Beginning July 1, Ohio will join a handful of states requiring convicted arsonists to register their addresses with county sheriffs.

Beginning July 1, Ohio will join a handful of states requiring convicted arsonists to register their addresses with county sheriffs.

The resulting database will be of great value if a rash of blazes breaks out in a neighborhood after someone who sets fires moves in, said James Patterson, an investigator with the Fire and Bomb Investigation Unit of the Columbus Division of Fire.

Patterson, who covers the Northland area but was previously assigned to northwest Columbus, was the guest speaker last week at a meeting of Northland Block Watch coordinators.

The arson database will be similar to the registration requirement for sex offenders, but without restrictions regarding how close to schools a convicted arsonist lives, Patterson said.

Ohio will join the few states that require convicted arsonists to register with authorities, in the hopes that it will help solve more cases, deter repeat offenses and prevent deaths and property damage, according to the website of Insurance Journal.

The new law will require people convicted of arson-related offenses to register annually with their local sheriffs for at least 10 years after they're released from prison or, if not imprisoned, sentenced.

The requirement applies regardless of whether the offenders were convicted in Ohio or elsewhere, but it doesn't cover those who have already completed their sentences.

Patterson, who grew up in the Northland area and has been with the Columbus Division of Fire for 21 years, said the Fire and Bomb Investigation Unit has seven structure investigators and two employees who work automobile fires only.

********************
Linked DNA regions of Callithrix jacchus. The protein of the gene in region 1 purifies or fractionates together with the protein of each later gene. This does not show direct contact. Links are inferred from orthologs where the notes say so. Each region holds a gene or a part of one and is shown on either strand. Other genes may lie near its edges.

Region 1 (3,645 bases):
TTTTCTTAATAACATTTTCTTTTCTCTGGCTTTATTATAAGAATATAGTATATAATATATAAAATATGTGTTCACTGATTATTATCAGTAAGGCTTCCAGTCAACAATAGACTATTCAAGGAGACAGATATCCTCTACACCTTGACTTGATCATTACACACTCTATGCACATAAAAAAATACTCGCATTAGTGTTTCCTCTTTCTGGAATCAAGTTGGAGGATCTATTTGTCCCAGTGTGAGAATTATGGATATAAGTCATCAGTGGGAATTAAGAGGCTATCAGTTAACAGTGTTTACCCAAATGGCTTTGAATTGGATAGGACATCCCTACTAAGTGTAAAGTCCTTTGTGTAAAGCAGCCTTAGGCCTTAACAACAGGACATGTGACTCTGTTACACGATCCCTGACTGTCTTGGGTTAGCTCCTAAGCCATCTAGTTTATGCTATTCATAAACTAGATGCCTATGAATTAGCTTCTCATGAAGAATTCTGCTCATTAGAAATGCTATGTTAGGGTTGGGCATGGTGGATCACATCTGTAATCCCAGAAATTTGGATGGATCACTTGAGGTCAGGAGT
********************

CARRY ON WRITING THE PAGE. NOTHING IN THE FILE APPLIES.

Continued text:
"Auto fires in Columbus are out of control," Patterson told the Block Watch leaders.

In 2012, the unit investigated 960 fire scenes, Patterson said. These fires involved six fatalities, he said. Investigators filed charges against 67 adults and referred 76 juvenile offenders to diversion programs.

In part, Patterson said, so many more scenes of possible arson are checked out than lead to arrests because, often, vacant houses are torched.

"There are no witnesses, none at all," he said.

People set fires, he said, for several reasons:

* For purposes of committing fraud.

* To conceal a crime.

* As acts of terrorism.

* Revenge.

* To experience sexual gratification.

"It's surprising how many of them do it for sexual gratification," Patterson said.

He referred to a case of a man who was 19 when he made his first false-alarm call regarding a fire, because of the sexual thrill he got at the sight of the trucks arriving with lights and sirens going. The man was finally caught, still phoning in false alarms, at the age of 62, Patterson said.

He also enlightened his audience about the dangers of so-called "MacGyver bombs." Named for the extraordinarily resourceful title character of a 1987-92 action-adventure TV series, the homemade chemical devices can be created in plastic bottles using household products.

Juveniles sometimes make them as a prank, Patterson said, but they're no joke.

"They'll blow up a mailbox to pieces. It will take your fingers off," he said.

Almost as bad, Patterson said, are unexploded devices containing acids that can harm people who innocently handle them.

During his stint assigned to northwest Columbus, Patterson said he apprehended between 25 and 30 juveniles for making MacGyver bombs.